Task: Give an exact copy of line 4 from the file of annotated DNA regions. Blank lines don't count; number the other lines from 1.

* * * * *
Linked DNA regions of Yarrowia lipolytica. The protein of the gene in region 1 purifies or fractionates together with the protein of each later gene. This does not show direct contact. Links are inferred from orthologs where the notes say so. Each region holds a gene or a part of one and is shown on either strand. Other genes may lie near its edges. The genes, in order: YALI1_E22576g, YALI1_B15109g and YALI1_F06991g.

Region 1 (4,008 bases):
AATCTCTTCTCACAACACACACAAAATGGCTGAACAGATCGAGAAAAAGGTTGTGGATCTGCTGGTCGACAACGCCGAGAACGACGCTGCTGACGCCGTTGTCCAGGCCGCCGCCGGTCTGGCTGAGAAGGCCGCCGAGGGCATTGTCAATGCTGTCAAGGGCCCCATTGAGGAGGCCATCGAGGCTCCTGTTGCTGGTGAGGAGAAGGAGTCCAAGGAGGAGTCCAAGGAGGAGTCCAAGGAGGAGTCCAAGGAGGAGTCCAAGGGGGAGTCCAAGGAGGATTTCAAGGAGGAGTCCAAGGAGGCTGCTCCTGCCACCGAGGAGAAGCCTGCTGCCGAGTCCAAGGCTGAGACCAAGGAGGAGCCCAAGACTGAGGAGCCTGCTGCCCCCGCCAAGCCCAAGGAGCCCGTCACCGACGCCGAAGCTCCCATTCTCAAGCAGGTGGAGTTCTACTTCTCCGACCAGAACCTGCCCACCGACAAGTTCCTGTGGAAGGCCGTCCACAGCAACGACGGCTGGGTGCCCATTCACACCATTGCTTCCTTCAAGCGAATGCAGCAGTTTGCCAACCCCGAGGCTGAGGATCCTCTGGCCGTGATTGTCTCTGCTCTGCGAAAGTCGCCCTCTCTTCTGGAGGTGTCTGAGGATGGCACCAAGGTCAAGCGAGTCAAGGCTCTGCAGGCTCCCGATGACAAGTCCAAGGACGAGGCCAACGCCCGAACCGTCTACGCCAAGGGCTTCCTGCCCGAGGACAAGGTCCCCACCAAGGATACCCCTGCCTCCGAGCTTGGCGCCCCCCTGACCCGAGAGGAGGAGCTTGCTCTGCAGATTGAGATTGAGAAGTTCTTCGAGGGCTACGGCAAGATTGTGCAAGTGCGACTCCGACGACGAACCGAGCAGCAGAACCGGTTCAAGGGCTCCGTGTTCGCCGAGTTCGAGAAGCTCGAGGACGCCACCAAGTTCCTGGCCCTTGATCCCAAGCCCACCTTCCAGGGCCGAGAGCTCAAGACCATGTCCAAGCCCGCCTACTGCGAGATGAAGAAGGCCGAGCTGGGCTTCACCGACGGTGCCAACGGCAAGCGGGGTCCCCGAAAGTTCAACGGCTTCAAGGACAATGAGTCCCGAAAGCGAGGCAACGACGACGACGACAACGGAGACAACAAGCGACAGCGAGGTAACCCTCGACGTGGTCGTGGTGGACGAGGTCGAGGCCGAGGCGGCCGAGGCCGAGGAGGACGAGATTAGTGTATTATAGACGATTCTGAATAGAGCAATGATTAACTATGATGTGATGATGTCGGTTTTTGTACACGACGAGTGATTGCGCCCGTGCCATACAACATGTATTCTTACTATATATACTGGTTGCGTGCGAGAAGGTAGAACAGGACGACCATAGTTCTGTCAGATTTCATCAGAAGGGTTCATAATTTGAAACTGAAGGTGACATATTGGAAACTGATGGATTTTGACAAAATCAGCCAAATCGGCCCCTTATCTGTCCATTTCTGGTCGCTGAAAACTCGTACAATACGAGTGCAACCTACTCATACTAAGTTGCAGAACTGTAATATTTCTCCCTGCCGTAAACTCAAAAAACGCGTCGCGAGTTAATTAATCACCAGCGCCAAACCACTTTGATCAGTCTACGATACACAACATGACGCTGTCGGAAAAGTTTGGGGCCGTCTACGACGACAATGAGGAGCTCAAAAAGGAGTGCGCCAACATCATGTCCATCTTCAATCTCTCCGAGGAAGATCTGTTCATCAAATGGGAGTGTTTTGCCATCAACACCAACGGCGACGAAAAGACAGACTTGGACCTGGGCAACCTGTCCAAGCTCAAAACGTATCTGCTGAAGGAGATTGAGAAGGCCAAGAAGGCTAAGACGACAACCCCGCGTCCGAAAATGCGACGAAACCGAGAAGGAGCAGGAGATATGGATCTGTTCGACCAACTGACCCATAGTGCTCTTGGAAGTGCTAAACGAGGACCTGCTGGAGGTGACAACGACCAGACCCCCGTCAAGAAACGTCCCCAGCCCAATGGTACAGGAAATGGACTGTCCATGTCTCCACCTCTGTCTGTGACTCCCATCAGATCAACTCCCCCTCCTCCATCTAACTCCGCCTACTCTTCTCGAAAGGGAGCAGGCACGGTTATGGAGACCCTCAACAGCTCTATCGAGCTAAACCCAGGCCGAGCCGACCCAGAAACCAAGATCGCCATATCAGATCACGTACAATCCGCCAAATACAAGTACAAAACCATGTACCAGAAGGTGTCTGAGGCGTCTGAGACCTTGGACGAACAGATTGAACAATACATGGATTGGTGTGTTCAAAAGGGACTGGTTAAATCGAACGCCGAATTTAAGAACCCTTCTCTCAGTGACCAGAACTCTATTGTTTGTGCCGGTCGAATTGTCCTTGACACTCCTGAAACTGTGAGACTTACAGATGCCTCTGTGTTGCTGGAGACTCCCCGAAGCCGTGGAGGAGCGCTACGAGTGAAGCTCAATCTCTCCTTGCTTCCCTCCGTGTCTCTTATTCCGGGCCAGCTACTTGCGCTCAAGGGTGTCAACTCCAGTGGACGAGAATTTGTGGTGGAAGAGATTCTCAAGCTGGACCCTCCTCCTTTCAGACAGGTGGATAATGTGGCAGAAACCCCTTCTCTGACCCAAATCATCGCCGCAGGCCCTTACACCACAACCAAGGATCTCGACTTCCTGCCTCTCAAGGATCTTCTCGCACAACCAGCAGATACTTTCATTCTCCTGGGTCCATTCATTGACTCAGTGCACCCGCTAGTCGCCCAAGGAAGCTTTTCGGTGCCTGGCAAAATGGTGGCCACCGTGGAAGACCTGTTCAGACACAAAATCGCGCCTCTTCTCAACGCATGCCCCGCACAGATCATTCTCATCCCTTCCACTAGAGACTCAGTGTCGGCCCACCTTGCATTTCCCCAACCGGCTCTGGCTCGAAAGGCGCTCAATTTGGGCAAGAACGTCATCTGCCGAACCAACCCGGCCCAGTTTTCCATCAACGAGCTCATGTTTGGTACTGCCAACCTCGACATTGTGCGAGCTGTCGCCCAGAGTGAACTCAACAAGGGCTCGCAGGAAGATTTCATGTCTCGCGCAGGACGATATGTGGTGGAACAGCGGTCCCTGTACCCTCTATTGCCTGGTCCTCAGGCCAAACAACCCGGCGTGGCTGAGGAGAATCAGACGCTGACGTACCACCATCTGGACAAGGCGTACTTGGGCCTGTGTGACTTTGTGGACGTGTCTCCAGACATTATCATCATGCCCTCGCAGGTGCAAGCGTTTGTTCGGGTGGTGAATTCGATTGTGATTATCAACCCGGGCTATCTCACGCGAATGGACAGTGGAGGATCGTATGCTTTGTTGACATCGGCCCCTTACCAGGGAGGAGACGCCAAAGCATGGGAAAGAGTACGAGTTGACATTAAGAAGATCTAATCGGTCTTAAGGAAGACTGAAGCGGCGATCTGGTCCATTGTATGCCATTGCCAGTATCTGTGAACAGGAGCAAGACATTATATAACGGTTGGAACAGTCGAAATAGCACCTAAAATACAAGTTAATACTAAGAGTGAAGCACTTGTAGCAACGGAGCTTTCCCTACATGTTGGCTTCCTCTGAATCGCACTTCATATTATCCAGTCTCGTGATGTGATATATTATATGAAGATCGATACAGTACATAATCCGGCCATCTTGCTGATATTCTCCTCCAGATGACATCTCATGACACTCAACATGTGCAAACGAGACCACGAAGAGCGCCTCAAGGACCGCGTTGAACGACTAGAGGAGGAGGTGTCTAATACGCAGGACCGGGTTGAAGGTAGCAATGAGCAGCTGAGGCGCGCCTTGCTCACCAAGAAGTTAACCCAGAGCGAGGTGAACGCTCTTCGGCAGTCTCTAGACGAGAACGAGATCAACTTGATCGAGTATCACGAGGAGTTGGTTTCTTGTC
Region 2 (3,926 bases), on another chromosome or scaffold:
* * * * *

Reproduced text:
Region 2 (3,926 bases), on another chromosome or scaffold: